Growing at Quitman Lower Elementary
Clarke County’s MSU Extension Program Assistant JoAnn Price is no stranger to the children of Quitman Lower Elementary. She has spent years promoting healthy eating to all Clarke County children in grades Pre-K though fourth. Now she is teaming up with the extension’s agriculture and natural resource departments and utilizing a grant from the Mississippi Department of Health. Part of that grant involves planting a school garden.
With the help of Clarke County Extension Agent Christy King, Horticulture Specialist Jeff Wilson, State 4-H Ambassador Cooper Thomas, and some very eager students in Mrs. Tucker’s class, Mrs. Price has been able to plant fall tomatoes, mustard, turnip, and collard greens, broccoli, cauliflower, red cabbage, regular cabbage, lettuce, spinach, and brussel sprouts in 8′ x 16′ raised beds.
Both Price and King hope to have six blueberry bushes as well as three apple and three peach trees planted by the middle of October, and they’re thinking they can count on the school’s S.W.A.T. students to champion the project by providing the daily watering and general upkeep of the beds.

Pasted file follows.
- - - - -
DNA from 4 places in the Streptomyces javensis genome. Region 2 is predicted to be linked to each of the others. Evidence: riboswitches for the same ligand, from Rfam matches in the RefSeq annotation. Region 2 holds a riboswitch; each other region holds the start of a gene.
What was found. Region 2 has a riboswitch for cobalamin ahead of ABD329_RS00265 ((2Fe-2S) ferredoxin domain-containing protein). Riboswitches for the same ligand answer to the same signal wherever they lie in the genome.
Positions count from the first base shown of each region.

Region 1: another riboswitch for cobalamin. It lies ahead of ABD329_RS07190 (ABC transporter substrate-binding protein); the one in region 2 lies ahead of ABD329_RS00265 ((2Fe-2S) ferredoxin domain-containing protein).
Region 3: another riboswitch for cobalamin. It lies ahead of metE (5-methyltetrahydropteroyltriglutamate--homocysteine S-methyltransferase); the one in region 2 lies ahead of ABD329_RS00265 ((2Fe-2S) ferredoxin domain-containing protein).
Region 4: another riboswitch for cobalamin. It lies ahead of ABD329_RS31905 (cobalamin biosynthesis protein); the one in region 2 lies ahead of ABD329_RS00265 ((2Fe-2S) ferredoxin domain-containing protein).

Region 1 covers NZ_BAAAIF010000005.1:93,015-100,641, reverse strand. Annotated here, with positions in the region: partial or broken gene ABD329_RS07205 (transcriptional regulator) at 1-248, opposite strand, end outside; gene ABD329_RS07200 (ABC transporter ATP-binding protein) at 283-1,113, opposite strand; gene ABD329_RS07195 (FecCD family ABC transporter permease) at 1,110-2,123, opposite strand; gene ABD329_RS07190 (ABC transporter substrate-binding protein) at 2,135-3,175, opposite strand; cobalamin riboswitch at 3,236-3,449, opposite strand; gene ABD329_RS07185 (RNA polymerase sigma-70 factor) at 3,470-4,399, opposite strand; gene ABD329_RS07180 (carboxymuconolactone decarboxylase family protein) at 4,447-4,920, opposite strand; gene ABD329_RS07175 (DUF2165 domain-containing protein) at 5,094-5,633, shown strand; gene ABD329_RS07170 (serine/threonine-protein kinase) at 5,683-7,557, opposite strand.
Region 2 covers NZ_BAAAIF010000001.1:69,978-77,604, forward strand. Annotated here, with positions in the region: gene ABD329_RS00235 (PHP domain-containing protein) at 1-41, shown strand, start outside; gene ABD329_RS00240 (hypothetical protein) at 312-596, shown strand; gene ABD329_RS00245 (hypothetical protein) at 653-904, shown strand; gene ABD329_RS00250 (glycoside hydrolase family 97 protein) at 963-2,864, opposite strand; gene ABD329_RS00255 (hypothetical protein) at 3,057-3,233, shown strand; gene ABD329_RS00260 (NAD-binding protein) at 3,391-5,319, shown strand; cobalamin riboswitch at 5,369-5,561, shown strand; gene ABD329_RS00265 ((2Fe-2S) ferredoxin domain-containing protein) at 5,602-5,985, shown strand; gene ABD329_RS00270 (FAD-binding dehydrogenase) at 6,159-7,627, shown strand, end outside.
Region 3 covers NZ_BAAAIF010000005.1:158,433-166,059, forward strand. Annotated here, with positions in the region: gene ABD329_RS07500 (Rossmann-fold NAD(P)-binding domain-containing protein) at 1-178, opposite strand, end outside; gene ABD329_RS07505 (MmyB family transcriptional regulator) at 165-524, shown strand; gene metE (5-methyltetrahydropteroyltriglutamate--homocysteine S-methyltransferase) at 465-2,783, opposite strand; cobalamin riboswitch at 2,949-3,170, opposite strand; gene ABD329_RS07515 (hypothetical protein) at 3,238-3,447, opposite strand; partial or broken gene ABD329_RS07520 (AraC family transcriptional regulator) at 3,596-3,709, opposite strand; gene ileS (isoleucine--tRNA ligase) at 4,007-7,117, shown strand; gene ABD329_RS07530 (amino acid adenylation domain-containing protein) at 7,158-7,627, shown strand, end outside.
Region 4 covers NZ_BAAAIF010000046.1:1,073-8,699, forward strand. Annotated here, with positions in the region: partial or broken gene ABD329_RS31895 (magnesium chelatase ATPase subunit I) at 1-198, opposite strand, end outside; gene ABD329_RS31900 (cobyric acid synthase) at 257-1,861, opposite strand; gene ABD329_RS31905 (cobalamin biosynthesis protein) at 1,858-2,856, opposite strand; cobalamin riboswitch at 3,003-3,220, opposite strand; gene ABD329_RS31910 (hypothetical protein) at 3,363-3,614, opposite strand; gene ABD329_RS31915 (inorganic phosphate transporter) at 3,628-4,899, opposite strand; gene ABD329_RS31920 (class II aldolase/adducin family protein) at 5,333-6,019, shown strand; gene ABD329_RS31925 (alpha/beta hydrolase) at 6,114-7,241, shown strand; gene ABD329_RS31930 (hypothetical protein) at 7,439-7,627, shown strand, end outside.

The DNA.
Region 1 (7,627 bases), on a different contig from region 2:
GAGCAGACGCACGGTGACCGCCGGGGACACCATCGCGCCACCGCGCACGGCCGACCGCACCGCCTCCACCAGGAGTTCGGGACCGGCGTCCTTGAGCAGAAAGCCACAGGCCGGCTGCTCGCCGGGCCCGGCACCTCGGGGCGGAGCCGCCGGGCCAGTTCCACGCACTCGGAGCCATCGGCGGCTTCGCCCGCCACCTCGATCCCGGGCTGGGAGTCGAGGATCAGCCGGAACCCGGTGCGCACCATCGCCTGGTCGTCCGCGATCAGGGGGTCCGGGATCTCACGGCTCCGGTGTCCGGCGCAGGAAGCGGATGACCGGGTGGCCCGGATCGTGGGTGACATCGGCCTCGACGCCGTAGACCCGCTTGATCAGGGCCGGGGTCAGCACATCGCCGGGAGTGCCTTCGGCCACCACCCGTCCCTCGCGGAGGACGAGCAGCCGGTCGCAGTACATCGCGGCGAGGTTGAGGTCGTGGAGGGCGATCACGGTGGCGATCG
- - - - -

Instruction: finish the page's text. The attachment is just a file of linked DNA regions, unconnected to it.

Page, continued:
King explains, “We were able to come to Quitman Lower Elementary because they are the only Smarter Lunchroom in our county. They promote eating more fruits and vegetables. The students can have samples, and the cafeteria features a sample fruit and vegetable every month. They incorporate vegetables into the entrees and promote white milk over flavored milk. They use signage to promote good health to their students. This gardening is a natural connection to what is already in place at QLE. Mrs. Price has been providing the age-appropriate nutrition information and hands-on learning while the lunchroom is building on that knowledge. Now all students will see that someone grows what they eat, and they can grow their food at home. We want them to try new things and take that knowledge home with them.”
What King and Price saw today were students eager to begin planting. Now they can only imagine the enthusiasm they will witness when the students begin to see what they have planted grow into the food they will eat.